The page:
Logic and simplicity of infection prevention in oral care practices - Orientation on the Infection Prevention guideline in oral care practices
Logic and simplicity of infection prevention in oral care practices
Infection prevention is, as indicated earlier, possible to prevent infection. If contamination can not be avoided, it is important that as few viable micro-organisms as possible be transferred. In order to work safely, the contamination sources must be detected and determined. The contamination routes are then visualized. On the basis of this, measures can be taken, so that the transfer is preferably completely blocked or otherwise cut off or made less risky. This can be achieved by reducing the number of viable micro-organisms transferred.
In the fight against viable micro-organisms, it is essential to know that:
- Microorganisms are invisible;
- Microorganisms can not move actively;
- Microorganisms can move passively in air and water.
These three simple properties actually dictate in full how the healthcare professional should proceed.
This is followed by a logical arrangement of topics related to infection prevention in oral care practices, followed by elaborations of appropriate measures.
Safety for persons in oral health care concerns:
- Employees oral care practices;
- Third parties.
Contamination sources in oral care practices:
- The patient;
- The team;
- The unit water.
Contamination sources in oral care practices:
Direct contamination route by:
- Direct skin mucous membrane contact (porte d'entrée through uncovered wounds, or via the eye mucosa in case of a spattering accident);
- Coughing (both from patient to team and vice versa (!));
- Puncture accidents.
Indirect route of infection (from patient to patient) by:
- Contaminated aerosol;
- Contaminated surfaces (lubricating contamination);
- Contaminated instruments (cross-contamination).
The necessary reduction of the number of microorganisms to prevent infections varies per type of micro-organism and depends, among other things, on:
- Attack force (virulence) of the microorganism concerned. Child diseases can be transmitted with relatively few micro-organisms;
- Circumstances during the transfer; elapsed time, temperature, humidity or, for example, the presence or absence of nutrients for the micro-organisms;
- Host factors:
- The place of contamination (porte d'entrée);
- Physical condition;
- Current immune ability.
Approach safety persons
A. Patient safety requires, among other things, good personal hygiene of the health care workers. This includes:
- Short nails (without nail polish or nail gel);
- Tied or attached hairs;
- A short-cut beard or mustache;
- No rings, bracelets and wrist watches;
- Jewelry in piercings that are vulnerable due to location or shape must be removed.
As a practical explanation of this section, here are a few points, so that the measures are tightened up, supplemented (!) Or clarified:
- The use of examination gloves is not mentioned in the summary of the KNMT as a protective measure for patient safety. Yet this is certainly a factor of significance in this perspective. Bare hands can be sufficiently disinfected for work with clean instruments and for example taking the telephone, but on contact with the (wet) mouth cavity, microorganisms that stop under the nails and in deep skin folds can move to the oral cavity. An ever-published variant of 'spray can gloves' (analogous to aerosol patches) is therefore forbidden.
- Use of a mouth-nose mask is also not mentioned in the KNMT list. In the case of colds of the therapist, this will certainly contribute to patient safety. The mask must always be worn over the nose, if only because the Staphylococcus aureus from the nose poses a risk of contamination, apart from cold viruses. The mask must also close properly, so do not let the underside hang loose, or even cut the bow ribbons on the underside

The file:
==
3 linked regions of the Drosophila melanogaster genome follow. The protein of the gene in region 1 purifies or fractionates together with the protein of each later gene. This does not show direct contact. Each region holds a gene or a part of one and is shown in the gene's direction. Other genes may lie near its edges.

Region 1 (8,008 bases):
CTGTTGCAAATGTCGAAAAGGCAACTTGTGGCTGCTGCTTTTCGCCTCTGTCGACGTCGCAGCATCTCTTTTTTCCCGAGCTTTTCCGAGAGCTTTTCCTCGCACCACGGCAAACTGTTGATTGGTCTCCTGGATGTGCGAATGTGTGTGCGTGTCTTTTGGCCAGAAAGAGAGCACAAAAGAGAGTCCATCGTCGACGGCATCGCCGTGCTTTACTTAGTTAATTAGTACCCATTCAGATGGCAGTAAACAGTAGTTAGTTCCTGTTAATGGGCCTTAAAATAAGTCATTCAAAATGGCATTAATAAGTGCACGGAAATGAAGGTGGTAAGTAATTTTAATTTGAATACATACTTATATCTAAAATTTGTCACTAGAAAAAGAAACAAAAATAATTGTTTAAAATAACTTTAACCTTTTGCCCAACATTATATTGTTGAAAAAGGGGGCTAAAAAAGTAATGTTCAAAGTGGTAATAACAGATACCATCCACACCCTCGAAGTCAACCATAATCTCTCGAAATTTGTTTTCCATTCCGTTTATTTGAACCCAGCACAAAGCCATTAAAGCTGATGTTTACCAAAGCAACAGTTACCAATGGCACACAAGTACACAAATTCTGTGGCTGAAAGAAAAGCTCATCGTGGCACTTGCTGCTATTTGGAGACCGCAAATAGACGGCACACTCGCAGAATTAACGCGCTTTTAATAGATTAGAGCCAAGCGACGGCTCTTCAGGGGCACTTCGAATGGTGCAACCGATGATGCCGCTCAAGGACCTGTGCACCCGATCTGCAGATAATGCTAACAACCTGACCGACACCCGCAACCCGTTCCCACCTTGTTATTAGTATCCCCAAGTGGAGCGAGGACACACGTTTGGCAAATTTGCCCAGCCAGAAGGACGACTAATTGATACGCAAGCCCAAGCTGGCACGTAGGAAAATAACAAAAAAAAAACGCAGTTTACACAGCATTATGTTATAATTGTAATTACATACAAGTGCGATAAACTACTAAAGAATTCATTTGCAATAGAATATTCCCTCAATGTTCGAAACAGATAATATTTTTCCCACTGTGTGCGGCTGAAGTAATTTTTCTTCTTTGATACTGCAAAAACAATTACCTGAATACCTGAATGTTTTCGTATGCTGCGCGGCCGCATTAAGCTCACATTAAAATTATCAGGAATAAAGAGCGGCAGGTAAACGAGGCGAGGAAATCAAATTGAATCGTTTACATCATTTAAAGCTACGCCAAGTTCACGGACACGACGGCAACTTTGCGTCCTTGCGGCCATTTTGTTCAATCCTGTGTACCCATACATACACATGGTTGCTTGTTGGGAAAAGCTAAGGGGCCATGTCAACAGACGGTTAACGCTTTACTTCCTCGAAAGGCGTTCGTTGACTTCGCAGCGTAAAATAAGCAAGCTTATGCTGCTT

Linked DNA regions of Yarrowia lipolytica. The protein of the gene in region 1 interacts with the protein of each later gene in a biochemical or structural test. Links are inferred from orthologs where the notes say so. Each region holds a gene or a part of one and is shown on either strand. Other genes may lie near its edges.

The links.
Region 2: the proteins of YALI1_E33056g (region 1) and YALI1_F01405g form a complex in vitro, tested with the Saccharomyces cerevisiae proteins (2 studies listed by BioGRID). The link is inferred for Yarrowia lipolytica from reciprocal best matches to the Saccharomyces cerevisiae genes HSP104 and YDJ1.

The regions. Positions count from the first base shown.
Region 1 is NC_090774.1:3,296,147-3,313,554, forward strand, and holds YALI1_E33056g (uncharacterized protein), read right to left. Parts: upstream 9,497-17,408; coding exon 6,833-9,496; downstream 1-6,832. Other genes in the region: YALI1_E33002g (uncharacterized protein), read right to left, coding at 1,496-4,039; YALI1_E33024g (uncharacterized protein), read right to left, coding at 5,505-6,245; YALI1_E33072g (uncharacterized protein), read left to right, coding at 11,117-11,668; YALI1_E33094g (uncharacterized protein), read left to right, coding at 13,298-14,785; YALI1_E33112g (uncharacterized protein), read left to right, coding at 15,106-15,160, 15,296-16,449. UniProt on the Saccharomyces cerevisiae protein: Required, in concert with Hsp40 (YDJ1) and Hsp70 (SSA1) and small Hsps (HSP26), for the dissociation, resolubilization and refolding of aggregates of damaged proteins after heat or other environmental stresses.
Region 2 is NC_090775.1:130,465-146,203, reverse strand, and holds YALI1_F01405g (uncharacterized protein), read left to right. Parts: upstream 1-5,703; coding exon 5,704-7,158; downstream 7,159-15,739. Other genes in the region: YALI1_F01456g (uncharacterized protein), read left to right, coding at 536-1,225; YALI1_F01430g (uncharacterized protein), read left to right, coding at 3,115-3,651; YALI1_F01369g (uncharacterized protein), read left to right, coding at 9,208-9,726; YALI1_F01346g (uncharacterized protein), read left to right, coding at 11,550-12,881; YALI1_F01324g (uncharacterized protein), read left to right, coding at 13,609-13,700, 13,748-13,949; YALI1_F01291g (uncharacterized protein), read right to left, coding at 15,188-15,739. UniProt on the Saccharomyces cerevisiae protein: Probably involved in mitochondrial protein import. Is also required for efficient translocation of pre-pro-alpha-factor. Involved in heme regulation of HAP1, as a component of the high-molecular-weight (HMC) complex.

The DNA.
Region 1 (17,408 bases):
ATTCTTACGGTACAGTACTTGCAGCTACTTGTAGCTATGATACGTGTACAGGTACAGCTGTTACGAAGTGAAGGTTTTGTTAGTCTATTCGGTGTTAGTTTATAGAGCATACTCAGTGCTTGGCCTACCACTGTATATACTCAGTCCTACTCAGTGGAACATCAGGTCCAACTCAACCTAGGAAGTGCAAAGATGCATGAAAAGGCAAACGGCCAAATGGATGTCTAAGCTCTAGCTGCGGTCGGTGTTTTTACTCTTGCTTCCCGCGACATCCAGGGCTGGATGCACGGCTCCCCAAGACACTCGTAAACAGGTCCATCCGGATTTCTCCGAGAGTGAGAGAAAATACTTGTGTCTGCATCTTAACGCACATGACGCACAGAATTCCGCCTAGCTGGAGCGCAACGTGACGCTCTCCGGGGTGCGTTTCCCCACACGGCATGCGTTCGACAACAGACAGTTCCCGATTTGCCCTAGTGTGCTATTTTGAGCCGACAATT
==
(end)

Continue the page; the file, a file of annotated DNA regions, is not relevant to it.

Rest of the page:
A Incorrect mouth mask worn should be worn over the nose. B Incorrect mouth mask, must be fastened with all straps
- The hair must be well cared for and put up or tied up, as stated in the guideline. When long hair is only tied up, the 'ponytail' at a certain length can undesirably come into contact with the (infected) treatment environment of the patient or possibly also with the patient himself. This has created an indirect contamination route. Therefore, for long hair, it should apply that bonding as a measure only satisfies when the tied-together hair does not reach lower than the shoulders. With a longer ponytail, the hair should always be put on
A Long hair in ponytail can spread contamination. B Stowed long hair is safe for patient and employee. C Loose bangs get contaminated by contact with mouth-nose mask
- For a long pony, the loose hairs invite to wipe them out of the face with contaminated gloves. The hair can also be in contact with the infected mouth-nose mask or the infected protective goggles
- The guideline states that a piece of jewelry in a piercing should be removed when the jewelery is annoying when carrying out hygiene measures. An image as an example of such a jewel in a (subcutaneous) piercing is added here
A Subcutaneous piercing is an obstacle to proper cleaning of the arms. B Remove jewelery from the piercing. C Open connection must always be covered with waterproof plaster
- As an added safety measure, adequate protection against puncture, splash and cut injuries is necessary to ensure safety on the work floor. Sharp dynamic instruments, such as an ultrasonic angle piece with mounted tartar tip, are therefore only connected when they are actually in use. Before and immediately thereafter an ultrasonic angle piece is therefore always disconnected. The slogan that goes with it reads:
Incorrect to leave ultrasonically coupled
The ultrasound is always finished, except when it is on.
- It is strictly forbidden to adjust the operation lamp with an instrument in hand. Control over the instrument can easily relax and it will not be the first time that a patient is injured by a (contaminated (!)) Device that slips from the hand of the practitioner.